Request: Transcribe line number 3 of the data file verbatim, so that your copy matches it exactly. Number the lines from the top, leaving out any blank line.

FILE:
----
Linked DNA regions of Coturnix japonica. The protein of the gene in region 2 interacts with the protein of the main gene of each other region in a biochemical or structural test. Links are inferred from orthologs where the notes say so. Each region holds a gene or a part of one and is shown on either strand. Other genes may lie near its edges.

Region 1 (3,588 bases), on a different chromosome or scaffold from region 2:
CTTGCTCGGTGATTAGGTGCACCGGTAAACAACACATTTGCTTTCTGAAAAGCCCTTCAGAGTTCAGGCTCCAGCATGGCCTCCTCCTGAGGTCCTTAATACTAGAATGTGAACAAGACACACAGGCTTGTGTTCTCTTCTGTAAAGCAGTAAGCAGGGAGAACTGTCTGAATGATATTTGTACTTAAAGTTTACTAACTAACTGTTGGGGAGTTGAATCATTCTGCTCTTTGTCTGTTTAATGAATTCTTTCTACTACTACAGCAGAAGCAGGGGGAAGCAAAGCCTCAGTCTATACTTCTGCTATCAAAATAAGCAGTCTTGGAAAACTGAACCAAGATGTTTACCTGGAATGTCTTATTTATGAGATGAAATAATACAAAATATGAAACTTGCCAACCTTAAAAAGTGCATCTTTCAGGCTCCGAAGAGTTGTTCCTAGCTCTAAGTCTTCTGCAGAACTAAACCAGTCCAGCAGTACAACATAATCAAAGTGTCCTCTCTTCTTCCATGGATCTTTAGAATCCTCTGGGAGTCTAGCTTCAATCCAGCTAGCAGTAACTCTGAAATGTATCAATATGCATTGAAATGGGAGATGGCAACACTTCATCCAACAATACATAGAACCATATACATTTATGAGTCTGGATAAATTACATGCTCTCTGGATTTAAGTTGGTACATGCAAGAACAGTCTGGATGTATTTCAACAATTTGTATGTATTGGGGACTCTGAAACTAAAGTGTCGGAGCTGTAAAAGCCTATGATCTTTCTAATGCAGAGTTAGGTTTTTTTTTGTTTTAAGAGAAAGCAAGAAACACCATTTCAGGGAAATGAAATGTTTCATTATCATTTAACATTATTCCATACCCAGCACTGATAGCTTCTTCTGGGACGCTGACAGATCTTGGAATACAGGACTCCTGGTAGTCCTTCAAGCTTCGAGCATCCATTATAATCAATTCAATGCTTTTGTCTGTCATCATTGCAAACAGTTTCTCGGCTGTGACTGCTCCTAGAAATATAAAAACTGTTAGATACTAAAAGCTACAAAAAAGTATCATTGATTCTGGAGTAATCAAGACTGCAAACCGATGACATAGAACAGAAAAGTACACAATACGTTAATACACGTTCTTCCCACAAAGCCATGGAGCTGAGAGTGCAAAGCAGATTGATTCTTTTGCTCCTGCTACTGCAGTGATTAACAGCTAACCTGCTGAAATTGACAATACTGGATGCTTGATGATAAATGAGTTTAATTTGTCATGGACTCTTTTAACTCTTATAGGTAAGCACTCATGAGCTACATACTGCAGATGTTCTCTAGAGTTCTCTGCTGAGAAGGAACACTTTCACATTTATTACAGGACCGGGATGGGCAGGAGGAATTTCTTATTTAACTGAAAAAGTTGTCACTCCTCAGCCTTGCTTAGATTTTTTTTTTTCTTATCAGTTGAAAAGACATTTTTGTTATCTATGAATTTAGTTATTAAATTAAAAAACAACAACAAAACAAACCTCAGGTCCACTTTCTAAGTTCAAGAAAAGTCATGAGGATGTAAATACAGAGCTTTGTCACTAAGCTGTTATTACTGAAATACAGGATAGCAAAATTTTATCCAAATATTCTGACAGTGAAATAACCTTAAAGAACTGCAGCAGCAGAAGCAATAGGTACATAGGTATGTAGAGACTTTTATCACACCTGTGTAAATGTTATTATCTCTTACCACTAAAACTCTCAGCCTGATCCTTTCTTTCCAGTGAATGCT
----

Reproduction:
CTTGCTCGGTGATTAGGTGCACCGGTAAACAACACATTTGCTTTCTGAAAAGCCCTTCAGAGTTCAGGCTCCAGCATGGCCTCCTCCTGAGGTCCTTAATACTAGAATGTGAACAAGACACACAGGCTTGTGTTCTCTTCTGTAAAGCAGTAAGCAGGGAGAACTGTCTGAATGATATTTGTACTTAAAGTTTACTAACTAACTGTTGGGGAGTTGAATCATTCTGCTCTTTGTCTGTTTAATGAATTCTTTCTACTACTACAGCAGAAGCAGGGGGAAGCAAAGCCTCAGTCTATACTTCTGCTATCAAAATAAGCAGTCTTGGAAAACTGAACCAAGATGTTTACCTGGAATGTCTTATTTATGAGATGAAATAATACAAAATATGAAACTTGCCAACCTTAAAAAGTGCATCTTTCAGGCTCCGAAGAGTTGTTCCTAGCTCTAAGTCTTCTGCAGAACTAAACCAGTCCAGCAGTACAACATAATCAAAGTGTCCTCTCTTCTTCCATGGATCTTTAGAATCCTCTGGGAGTCTAGCTTCAATCCAGCTAGCAGTAACTCTGAAATGTATCAATATGCATTGAAATGGGAGATGGCAACACTTCATCCAACAATACATAGAACCATATACATTTATGAGTCTGGATAAATTACATGCTCTCTGGATTTAAGTTGGTACATGCAAGAACAGTCTGGATGTATTTCAACAATTTGTATGTATTGGGGACTCTGAAACTAAAGTGTCGGAGCTGTAAAAGCCTATGATCTTTCTAATGCAGAGTTAGGTTTTTTTTTGTTTTAAGAGAAAGCAAGAAACACCATTTCAGGGAAATGAAATGTTTCATTATCATTTAACATTATTCCATACCCAGCACTGATAGCTTCTTCTGGGACGCTGACAGATCTTGGAATACAGGACTCCTGGTAGTCCTTCAAGCTTCGAGCATCCATTATAATCAATTCAATGCTTTTGTCTGTCATCATTGCAAACAGTTTCTCGGCTGTGACTGCTCCTAGAAATATAAAAACTGTTAGATACTAAAAGCTACAAAAAAGTATCATTGATTCTGGAGTAATCAAGACTGCAAACCGATGACATAGAACAGAAAAGTACACAATACGTTAATACACGTTCTTCCCACAAAGCCATGGAGCTGAGAGTGCAAAGCAGATTGATTCTTTTGCTCCTGCTACTGCAGTGATTAACAGCTAACCTGCTGAAATTGACAATACTGGATGCTTGATGATAAATGAGTTTAATTTGTCATGGACTCTTTTAACTCTTATAGGTAAGCACTCATGAGCTACATACTGCAGATGTTCTCTAGAGTTCTCTGCTGAGAAGGAACACTTTCACATTTATTACAGGACCGGGATGGGCAGGAGGAATTTCTTATTTAACTGAAAAAGTTGTCACTCCTCAGCCTTGCTTAGATTTTTTTTTTTCTTATCAGTTGAAAAGACATTTTTGTTATCTATGAATTTAGTTATTAAATTAAAAAACAACAACAAAACAAACCTCAGGTCCACTTTCTAAGTTCAAGAAAAGTCATGAGGATGTAAATACAGAGCTTTGTCACTAAGCTGTTATTACTGAAATACAGGATAGCAAAATTTTATCCAAATATTCTGACAGTGAAATAACCTTAAAGAACTGCAGCAGCAGAAGCAATAGGTACATAGGTATGTAGAGACTTTTATCACACCTGTGTAAATGTTATTATCTCTTACCACTAAAACTCTCAGCCTGATCCTTTCTTTCCAGTGAATGCT